Rene Wanner's Poster Page


front cover Jan Mlodozeniec
edited by Andrzej Stroka; Armarium, Warsaw (June 2000); with texts by Zdzislaw Schubert and a curriclumu vitae by Jan Mlodozeniec; available at Galeria Grafiki i Plakatu, ul. Hoza 40, 00-516 Warsaw (PL), fax +48 - 22 -621 4077; 160 pages, about 130 color illustrations, many full page; 25 x 32 cm; hardcover; ISBN 83-913481-1-3; in polish and english; US$ 25.00
front cover Jan Mlodozeniec 1989
Photo by T. Przamowski

This book brings back many personal memories of my travels in Poland:

When I visited Franciszek Starowieyski in 1983 (see my first internet poster exhibition), I asked him whom else I should see in Warsaw. He suggested , without hesitation, Waldemar Swierzy and Maciej Urbaniec, and above all Jan Mlodozeniec, whom he seemed to admire most.

Having seen only a few reproductions of Mlodozeniec's work at that time, and most of them in black and white only, I was rather surprised. How could this virtuoso of 16th century drawing, with an aristocratic taste for the absurd, have such a high opinion of Mlodozeniec's rather simple forms and straightforward messages?

"Nobody else has such an understanding of color as Jan Mlodozeniec, he is in the same class as Henri Matisse", Starowieyski explained and arranged a meeting, not without warning me that Jan was very poor, since he put all his energy into posters, and did not care to waste his time with the many lesser things that artists do to keep alive.

The Mlodozeniec family and his son Piotr gave me a warm welcome, and many posters, but the master himself was away in Zakopane. He loves the mountains, they said. Nevertheless, the visit and it's preceding one-minute art history lesson was a real eye-opener. Zdzislaw Schubert's introductory sentences in the present book exactly mirror the cherished memories I keep of it:

A flat on the ground floor in a small apartment house from the thirties in the Mokotow district in Warsaw, just beside the busy Pulawska street. Green trees all around, seldom any cars. One room furnished with a functional simplicity and without an ostentatious attachment of importance to arrangements was taken up for the atelier of Jan Mlodozeniec, the author of excellent posters, graphic designs of publishing projects and a countless number of drawings. You could say it was the atelier of an applied art designer, as the profession used to be called before, or graphic designer to use more contemporary terminology, were it not for the fact that the oeuvre of this artist exceeds the boundaries of meanings traditionally attributed to these terms. On one hand, the artist put far more into his posters and illustrations than required by their strictly utilitarian character. On the other hand, and especially in the past decade, most of the works were created not on commission, but out of a deep inner need, revealing to the public Mlodozeniec the painter par excellence (intimates knew it all along) ...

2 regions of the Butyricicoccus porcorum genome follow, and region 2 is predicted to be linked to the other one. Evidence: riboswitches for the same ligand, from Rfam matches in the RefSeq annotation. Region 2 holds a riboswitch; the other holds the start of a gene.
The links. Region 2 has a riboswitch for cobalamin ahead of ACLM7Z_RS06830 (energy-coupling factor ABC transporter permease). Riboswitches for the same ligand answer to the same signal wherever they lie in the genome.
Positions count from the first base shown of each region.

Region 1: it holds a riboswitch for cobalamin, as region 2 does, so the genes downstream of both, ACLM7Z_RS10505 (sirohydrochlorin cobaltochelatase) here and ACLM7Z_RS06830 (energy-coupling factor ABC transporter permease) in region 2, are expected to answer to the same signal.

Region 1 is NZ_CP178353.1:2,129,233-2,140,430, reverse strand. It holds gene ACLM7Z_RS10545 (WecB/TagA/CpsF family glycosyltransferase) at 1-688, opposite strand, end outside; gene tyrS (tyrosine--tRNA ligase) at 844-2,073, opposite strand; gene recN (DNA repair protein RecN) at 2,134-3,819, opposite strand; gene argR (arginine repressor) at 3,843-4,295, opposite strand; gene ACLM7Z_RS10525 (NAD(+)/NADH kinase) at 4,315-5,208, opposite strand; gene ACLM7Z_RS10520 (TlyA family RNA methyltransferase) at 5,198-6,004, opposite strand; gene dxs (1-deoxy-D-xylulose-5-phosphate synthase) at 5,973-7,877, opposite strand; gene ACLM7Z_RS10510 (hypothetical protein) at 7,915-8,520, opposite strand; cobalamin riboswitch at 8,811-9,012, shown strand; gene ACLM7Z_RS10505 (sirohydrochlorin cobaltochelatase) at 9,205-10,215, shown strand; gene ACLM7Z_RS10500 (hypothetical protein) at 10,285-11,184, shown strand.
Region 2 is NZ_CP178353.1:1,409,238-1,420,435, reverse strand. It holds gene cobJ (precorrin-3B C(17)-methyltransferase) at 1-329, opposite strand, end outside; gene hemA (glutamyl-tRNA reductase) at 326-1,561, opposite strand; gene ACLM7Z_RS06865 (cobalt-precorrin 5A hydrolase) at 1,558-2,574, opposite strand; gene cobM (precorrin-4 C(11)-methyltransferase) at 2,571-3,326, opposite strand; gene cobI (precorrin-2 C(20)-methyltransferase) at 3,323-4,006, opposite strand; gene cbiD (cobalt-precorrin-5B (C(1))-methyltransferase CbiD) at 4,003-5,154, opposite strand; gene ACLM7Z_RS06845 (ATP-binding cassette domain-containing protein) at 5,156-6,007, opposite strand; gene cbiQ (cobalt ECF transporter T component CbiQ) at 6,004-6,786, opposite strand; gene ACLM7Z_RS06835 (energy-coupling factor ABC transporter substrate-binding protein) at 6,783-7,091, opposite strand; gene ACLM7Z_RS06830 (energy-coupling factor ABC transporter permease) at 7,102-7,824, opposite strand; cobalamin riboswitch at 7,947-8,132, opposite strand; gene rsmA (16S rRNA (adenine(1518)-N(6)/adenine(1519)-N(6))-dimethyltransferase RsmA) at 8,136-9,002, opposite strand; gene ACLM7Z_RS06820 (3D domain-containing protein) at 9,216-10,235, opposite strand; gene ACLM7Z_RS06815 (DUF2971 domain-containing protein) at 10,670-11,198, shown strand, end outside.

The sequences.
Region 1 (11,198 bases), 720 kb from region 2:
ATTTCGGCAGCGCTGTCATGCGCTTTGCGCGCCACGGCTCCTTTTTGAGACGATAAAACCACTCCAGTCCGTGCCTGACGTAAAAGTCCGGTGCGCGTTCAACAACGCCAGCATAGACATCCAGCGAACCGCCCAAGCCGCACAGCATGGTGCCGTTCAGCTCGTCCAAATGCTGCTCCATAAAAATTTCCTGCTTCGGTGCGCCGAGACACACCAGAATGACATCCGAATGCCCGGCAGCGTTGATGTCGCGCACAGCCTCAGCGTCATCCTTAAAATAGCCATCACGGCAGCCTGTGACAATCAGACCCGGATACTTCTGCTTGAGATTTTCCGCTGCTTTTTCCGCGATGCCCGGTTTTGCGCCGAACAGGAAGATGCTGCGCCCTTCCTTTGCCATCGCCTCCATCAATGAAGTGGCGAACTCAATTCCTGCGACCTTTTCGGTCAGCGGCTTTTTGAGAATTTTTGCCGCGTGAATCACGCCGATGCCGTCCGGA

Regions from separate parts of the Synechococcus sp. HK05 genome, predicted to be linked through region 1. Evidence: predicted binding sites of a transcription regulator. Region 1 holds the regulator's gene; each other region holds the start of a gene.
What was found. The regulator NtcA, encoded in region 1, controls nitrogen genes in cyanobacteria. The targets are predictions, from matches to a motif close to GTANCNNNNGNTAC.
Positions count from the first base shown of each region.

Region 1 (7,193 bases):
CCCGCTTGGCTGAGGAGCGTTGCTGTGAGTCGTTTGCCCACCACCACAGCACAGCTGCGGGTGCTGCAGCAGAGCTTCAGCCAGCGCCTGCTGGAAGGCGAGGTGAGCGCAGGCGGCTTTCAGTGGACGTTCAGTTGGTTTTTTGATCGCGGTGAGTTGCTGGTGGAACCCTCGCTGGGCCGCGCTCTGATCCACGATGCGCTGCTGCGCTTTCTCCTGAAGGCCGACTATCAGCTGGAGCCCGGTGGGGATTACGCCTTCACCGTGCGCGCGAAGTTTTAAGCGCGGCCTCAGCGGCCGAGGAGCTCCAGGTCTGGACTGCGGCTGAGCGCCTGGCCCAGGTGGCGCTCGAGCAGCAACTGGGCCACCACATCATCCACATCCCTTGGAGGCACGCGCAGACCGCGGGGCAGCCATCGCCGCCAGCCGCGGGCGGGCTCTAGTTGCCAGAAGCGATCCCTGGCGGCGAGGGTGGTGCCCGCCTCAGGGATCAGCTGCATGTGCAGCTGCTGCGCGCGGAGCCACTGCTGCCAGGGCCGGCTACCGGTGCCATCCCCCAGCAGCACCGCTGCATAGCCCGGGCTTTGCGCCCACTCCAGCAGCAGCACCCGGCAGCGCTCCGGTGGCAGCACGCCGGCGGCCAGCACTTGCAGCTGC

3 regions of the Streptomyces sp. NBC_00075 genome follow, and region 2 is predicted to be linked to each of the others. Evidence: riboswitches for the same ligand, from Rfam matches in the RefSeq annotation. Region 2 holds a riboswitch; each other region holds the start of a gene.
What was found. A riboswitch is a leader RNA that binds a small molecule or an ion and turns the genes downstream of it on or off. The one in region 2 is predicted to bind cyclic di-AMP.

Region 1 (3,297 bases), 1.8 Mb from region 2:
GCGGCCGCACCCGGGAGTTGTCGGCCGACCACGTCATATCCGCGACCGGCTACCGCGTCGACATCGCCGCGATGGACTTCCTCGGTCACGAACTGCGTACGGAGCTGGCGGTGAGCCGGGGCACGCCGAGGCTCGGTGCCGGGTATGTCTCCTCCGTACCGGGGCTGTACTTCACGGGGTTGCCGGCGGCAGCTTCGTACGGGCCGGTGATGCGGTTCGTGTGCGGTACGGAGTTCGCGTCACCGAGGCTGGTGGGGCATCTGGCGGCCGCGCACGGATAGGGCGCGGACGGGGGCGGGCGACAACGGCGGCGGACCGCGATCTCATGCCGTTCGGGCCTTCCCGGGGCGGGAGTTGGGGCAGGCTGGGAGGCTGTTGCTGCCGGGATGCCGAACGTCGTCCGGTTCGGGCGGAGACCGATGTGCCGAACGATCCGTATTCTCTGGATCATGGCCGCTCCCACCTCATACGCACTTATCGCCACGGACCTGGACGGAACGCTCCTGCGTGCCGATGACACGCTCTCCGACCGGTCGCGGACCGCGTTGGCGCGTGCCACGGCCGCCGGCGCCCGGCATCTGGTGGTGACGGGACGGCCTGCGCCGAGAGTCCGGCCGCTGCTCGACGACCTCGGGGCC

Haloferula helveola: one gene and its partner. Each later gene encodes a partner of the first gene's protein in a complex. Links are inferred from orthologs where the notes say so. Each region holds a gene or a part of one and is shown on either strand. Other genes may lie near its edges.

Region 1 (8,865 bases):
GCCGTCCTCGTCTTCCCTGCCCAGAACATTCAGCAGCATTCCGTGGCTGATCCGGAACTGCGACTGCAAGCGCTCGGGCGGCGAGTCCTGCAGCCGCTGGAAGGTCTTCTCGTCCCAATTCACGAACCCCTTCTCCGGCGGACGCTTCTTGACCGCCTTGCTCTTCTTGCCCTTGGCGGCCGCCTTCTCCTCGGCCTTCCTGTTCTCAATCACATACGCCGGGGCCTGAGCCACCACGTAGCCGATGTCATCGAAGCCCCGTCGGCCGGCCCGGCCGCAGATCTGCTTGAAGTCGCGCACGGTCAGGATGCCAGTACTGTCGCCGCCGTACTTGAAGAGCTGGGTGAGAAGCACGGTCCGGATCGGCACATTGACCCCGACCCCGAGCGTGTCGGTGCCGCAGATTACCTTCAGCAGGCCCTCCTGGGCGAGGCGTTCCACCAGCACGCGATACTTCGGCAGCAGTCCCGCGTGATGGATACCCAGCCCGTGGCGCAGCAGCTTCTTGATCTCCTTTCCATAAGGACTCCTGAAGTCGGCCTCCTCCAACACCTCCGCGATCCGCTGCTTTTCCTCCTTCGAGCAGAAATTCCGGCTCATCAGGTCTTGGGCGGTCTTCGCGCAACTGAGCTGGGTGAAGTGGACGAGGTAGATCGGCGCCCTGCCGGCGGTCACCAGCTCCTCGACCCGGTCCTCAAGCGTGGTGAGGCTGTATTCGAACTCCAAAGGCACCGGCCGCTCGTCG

1961, Birth certificate,
film poster
1968, Giselle,
theater poster
1971, Cromwell,
poster for an english film
1983, Classic polish theater in posters,
an exhibition from the collection of Janusz Gunia
1998, 50th anniversary of the Lodz drama school

Jan Mlodozeniec is credited with more than 400 posters, and since this book is not intended to be a catalogue raisonne, only a small selection is presented, but in large size and excellent reproduction quality. I am particularly pleased that one of my favorites is included, the poster for Janusz Gunia's exhibition of theater posters in Opole in April 1983. It's significance is not obvious for outsiders, so here is an explanation. I have it from Janusz himself, who was very pleased with the poster:

Remember that Poland was put under martial law on December 13, 1981, to crush the uprising of the Solidarity movement, and the state of war was lifted only in July 1984. A hundred had been killed and thousands arrested, and many graphic designers stopped working for the government in protest.

Mlodozeniec spoke up in his own characteristic way: He transformed the innocent exhibition poster into a political manifesto by painting it's border in exactly the same shade of blue as the uniforms of the hated special police. He then made it clear what this blue-gray did to polish culture, symbolized by the national colors red and white, and the peacock feather which stands for a traditional cracowian head dress. Everybody instantly got the meaning.

A more lighthearted joke is hidden in the poster for the School of film, television and theater in the city of Lodz, pronounced in polish to sound like "woodsh" in english. I hope you can detect the word "Holly" in the small reproduction above. Many Mlodozeniec posters radiate this tongue-in-cheek feeling, like the famous circus poster with the clown making off with part of the poster title, for example. Find it in the link list below, almost all polish poster dealers have it.

Andrzej Stroka gave me his beautiful book in June 2000, during the Warsaw Poster Biennale. A few months later, Zdzislaw Schubert and Piotr Dabrowski mailed me the sad news that Jan Mlodozeniec, born November 8, 1929, student of Henryk Tomaszewski, member of the Union of Polish Artists since 1959, and of AGI since 1974, had died on December 12, 2000.

Andrzej Stroka
Galeria Grafiki i Plakatu
Warsaw (PL)
Zdzislaw Schubert
National Museum
Poznan (PL)

Links with many more posters by Jan Mlodozeniec

The Art of Poster Gallery, Warsaw / Chicago
Polish Poster Shop, Wroclaw
The Polish Poster Gallery, Warsaw
Ogaki Poster Museum, Ogaki (J)
1998 Internet Graphic Design Competition
Contemporary polish cyrk posters
MR Posters & Graphics, Chicago
A chinese poster site
Poster by Jan Mlodozeniec for an exhibition by his sons Stanislaw and Piotr

home   other reviews  page last revised on December 16, 2000 / this section is part of Rene Wanner's Poster Page /